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Atlanta Teen Tendal Mann Stars in ‘Bullied To Death’

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Tendal Mann, 17, is an artist. A professional actor from the age of 7 as Tiny Tim in “A Christmas Carol,” Tendal soon branched out from the stage to the screen. Through film, he’s found his place as a triple threat of acting, producing and directing. He’s a teen who isn’t afraid to express his creative side and stand up for what he believes in at the same time.

This is most noticeably seen in his latest acting project, “Bullied to Death,” a film by Italian director Giovanni Coda. The film revolves around Jamie, a boy who commits suicide as a result of bullying.

“Bullied to Death” is the second film in a trilogy about bullying and the rights of marginalized populations. The first was based on the letters of a gay man during the Holocaust, and the third one will focus on women’s rights.

This fall, the film will be screened Tuesday, Oct. 4 at 7 p.m. at Landmark Midtown Art Cinema as part of Atlanta’s Out on Film festival. And last summer, it was featured in the 2016 Macon Film Festival, an independent film festival that screens films from around the world.

Tendal said this role was different from the ones he’s had in the past.

“The film is about a kid named Jamie who committed suicide after being bullied a lot for being openly bisexual,” he explains. “The film tries to tackle the issue of bullying people, especially if they’re gay but really just bullying in general.”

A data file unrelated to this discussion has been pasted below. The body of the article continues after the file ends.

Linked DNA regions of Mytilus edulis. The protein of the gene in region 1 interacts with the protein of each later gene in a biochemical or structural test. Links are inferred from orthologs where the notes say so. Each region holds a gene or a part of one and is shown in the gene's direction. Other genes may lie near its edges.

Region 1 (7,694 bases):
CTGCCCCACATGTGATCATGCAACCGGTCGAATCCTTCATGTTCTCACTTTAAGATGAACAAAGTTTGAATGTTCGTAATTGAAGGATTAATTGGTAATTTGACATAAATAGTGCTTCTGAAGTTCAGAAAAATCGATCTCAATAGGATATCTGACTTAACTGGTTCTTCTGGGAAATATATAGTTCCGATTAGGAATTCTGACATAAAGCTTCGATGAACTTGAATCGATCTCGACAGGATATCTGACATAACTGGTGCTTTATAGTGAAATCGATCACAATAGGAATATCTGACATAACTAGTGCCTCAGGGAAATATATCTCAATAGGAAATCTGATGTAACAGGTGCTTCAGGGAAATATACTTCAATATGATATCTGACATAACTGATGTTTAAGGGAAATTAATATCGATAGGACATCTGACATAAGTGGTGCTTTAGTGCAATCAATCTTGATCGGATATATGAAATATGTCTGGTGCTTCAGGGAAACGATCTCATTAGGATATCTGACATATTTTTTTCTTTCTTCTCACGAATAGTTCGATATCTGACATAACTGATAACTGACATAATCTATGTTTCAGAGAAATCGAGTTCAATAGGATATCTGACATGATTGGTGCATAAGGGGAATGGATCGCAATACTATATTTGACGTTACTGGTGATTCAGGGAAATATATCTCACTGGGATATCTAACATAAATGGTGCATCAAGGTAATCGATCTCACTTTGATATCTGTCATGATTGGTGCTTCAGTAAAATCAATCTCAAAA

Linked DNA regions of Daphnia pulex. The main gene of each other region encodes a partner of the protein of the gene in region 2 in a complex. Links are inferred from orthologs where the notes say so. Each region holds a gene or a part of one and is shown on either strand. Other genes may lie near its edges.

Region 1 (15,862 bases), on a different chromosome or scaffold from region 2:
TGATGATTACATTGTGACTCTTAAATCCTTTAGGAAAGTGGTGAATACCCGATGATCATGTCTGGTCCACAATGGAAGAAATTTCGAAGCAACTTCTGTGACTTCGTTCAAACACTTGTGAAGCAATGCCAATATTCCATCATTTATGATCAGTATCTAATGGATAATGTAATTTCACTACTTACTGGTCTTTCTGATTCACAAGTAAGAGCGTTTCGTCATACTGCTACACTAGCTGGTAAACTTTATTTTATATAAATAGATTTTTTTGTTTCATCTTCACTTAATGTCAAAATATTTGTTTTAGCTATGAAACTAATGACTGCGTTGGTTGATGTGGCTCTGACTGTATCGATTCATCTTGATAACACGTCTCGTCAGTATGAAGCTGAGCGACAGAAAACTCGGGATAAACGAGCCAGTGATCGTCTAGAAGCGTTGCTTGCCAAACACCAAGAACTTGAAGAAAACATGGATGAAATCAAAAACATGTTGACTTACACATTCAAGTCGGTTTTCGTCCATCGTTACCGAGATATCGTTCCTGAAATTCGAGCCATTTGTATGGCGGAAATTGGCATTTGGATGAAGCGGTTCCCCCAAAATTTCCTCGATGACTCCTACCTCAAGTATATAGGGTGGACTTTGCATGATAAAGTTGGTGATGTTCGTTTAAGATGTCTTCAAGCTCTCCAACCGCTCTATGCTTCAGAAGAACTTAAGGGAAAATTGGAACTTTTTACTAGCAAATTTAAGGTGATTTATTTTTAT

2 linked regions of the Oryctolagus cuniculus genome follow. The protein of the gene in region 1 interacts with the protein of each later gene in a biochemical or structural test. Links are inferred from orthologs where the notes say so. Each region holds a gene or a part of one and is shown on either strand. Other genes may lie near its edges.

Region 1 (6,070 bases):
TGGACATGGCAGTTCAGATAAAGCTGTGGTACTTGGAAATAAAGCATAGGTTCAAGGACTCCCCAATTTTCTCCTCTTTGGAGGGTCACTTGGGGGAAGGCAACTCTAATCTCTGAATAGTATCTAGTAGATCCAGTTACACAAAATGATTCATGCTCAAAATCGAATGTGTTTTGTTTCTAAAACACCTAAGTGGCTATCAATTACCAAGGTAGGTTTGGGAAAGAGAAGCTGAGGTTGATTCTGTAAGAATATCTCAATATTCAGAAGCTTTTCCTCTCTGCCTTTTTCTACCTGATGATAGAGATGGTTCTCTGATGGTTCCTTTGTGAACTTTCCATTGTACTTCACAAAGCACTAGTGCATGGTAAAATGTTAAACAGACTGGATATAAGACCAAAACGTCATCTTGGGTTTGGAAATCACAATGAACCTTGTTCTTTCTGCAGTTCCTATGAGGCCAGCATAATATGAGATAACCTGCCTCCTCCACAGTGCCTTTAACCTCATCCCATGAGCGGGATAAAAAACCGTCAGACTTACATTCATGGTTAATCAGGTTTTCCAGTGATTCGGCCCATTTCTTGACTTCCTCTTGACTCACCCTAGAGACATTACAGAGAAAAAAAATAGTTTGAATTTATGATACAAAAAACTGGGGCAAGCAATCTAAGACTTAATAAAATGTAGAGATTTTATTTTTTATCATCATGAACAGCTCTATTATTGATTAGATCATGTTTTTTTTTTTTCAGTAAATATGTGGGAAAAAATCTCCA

According to the Atlanta-based Centers For Disease Control (CDC), about 20 percent of high school students have been bullied at some point during their academic career. The problem is even worse among LGBT students. In 2011, 55.2 percent of LGBT students reported experiencing cyberbullying.

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Says Tendal: “This film has such an overall message and overall goal within it that most things I work in don’t have. Most jobs I do are acting … but this film … it felt like I was living the life of someone else. It felt like there was a lot more to it than reading lines from a script.”

He also offered some advice to teen filmmakers who have a vision but run into problems with adults because of their age: “Don’t let it get you down when [people] don’t take you seriously based on your age. That’s really their loss.”

When asked about advice for budding filmmakers Mann said, “Stay motivated and keep doing what you love.”

Tendal’s latest project is “#DigitalLivesMatter,” a comedy about a celebrity who loses his followers on Instagram.

Arlena​, 19, ​is​ ​a​ ​sophomore​ ​at​ ​Barnard​ ​College who​ ​loves​ ​writing,​ ​reading​ ​and spending a shameful amount of money on milkshakes.​ ​Say​ ​hi​ ​on​ ​Twitter​ ​@lenamcclenton.

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